By Ethan Gerber and Patrick Formato



Just as Covid-19 has wreaked havoc on the health of people everywhere the ordered shutdowns are having devastating consequences on businesses across America. Many companies have purchased insurance coverage which specifically covers “Business Interruption”. These policies often cover lost income from events which force a company to close or have limited access. It is vital that businesses preserve their rights and make claims to their carriers – despite some advice by brokers and statements by insurers to the contrary, these claims might be enforcable and become a vital step to the recovery of your business.

There are many policies that include a standard Insurance Services Office (ISO) form that contain exclusions for virus or bacteria. Many policies, however, do not include such an exclusion. Despite the lack of such exclusions, many insurance brokers and carriers have taken the position that there is no coverage – the reasons they give are usually that the policies require “physical damage or loss to property” and that this requires that the property itself was damaged. While that position may prevail, it is not necessarily so for several reasons:

  • Viral infection may be considered a physical loss of or damage to your property: The CDC has noted that a person can contract COVID-19 “by touching a surface or object that has the virus on it and then touching their own mouth, nose or possibly their eyes.”[1]. Various courts have found loss or damage to property under similar circumstances. For example, the United States Court of Appeals for Third Circuit found that the presence of E. coli bacteria in the well of a house could constitute physical loss or damage to a structure[2].
  • Most policies contain a civil authorities clause: – These clauses apply where, after a triggering event, the company has limited or no access to premises by order of a civil authority. On March 22, 2020 Governor Cuomo signed the New York State on PAUSE executive order closing all non-essential businesses. This is similar to what happened in downtown Manhattan after 9/11 when premises that were not destroyed by the terrorist attacks were nonetheless shut down by the authorities; Several courts held that coverage applied under the Civil Authority clause of an insurance contract. [3]
  • Broad interpretations required by State Activity: State regulators are stepping in to make sure that insurance companies are providing all promised coverage and not misleading their insureds. For example, on March 10, 2020 the New York State Department of Financial Services required all insurers to report the volume of business interruption insurance it writes and the amount it receives in premiums from those policies and must explain clearly if the Civil Authority clause would cover the current situation. Moreover, State legislatures, and New York in particular, have legislation pending that would expand the interpretation of coverage to make sure insurers cover losses.[4]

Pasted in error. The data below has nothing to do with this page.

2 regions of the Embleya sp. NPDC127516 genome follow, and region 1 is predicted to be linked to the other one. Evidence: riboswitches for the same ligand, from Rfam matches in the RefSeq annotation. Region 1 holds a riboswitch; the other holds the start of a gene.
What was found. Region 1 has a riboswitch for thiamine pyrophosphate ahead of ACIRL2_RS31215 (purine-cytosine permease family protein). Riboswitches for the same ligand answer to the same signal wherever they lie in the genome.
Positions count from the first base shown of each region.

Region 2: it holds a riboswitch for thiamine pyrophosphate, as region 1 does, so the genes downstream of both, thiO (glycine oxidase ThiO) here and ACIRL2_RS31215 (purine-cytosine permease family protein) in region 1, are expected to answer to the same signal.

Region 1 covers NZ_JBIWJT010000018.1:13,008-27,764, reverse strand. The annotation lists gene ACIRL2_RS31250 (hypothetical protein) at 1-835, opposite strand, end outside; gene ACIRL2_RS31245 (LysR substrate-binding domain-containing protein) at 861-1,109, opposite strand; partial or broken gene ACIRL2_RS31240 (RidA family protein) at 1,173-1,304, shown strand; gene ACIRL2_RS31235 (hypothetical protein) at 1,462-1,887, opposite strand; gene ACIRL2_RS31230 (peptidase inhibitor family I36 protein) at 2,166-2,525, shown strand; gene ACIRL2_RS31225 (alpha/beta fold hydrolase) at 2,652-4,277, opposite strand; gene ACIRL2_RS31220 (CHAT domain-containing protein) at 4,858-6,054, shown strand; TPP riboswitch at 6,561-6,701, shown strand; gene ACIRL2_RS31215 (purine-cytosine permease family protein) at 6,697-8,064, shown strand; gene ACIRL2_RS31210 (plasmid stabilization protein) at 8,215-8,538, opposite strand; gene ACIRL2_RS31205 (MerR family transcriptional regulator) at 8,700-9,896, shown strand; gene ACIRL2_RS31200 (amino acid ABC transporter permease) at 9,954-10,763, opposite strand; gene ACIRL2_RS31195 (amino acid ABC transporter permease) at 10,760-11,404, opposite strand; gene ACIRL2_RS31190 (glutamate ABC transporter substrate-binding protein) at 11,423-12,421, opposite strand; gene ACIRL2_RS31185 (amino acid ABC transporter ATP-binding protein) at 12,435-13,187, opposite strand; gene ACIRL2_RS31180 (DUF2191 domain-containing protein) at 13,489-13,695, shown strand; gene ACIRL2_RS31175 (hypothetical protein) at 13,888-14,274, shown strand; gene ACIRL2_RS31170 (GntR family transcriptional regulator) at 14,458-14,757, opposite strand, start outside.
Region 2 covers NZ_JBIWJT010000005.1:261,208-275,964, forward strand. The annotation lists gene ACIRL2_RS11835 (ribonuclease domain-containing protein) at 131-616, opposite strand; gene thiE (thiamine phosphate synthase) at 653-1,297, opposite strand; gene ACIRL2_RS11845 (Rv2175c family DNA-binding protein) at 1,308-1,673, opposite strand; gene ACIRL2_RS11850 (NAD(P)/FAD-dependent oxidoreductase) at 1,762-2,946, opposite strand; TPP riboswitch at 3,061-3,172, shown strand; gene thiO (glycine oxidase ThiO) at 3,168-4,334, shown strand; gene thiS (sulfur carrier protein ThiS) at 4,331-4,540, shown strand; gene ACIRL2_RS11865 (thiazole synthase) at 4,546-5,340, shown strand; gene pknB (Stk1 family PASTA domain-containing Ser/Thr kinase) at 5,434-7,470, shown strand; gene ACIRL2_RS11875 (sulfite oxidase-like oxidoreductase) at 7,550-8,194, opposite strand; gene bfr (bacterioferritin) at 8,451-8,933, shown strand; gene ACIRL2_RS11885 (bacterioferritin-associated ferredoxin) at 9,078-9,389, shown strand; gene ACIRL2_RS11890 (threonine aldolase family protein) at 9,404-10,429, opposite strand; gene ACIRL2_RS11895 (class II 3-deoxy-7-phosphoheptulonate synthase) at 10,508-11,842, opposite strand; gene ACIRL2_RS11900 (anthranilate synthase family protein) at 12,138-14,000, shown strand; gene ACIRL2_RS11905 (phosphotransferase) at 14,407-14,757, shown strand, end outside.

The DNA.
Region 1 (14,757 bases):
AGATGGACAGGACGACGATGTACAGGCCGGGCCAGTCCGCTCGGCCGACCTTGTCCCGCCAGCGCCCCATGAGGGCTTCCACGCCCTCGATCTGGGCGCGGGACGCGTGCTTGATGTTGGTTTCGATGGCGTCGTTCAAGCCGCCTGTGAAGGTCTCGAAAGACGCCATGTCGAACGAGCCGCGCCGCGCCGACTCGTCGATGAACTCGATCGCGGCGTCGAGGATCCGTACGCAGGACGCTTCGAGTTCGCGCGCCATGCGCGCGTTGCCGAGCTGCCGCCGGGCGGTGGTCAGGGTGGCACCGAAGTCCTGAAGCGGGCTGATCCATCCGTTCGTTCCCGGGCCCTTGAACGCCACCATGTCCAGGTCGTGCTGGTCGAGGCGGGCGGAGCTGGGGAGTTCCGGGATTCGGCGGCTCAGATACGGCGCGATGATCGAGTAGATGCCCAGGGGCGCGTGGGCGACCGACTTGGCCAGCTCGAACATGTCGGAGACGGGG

• E&O Coverage – under some circumstances, a business may have a cause of action against an insurance broker – If an insurance broker misrepresented the type of coverage or if the broker failed to obtain coverage requested, the broker may have their own liability that may be covered under the broker’s Errors and Omission Coverage.[5] If you believe you were misled or didn’t get the coverage you requested, this maybe an option.

Abrams Fensterman is here to assist you – to carefully read your policy, help make the case to the carrier, and where appropriate fight for the right results.

Please Contact: Ethan Gerber, Esq. at or Patrick Formato at


[2] Motorists Mutual Ins. Co. v. Hardinger, 131 F.App’x 823 (3d Cir. 2005).

[3] See e.g. Zurich American Ins. Co. v. ABM Industries, Inc. 397 F.3d 158 ( 2ndCir. 2005).

[4] A. 10226, extends coverage for business interruption during a period of a declared emergency due to the coronavirus pandemic. The New York bill would apply to policies in force by March 7 and issued to businesses with fewer than 100 full-time employees. Other bills are pending in New Jersey, Ohio and California.

[5] Murphy v. Kuhn, 90 N.Y.2d 266 (1997).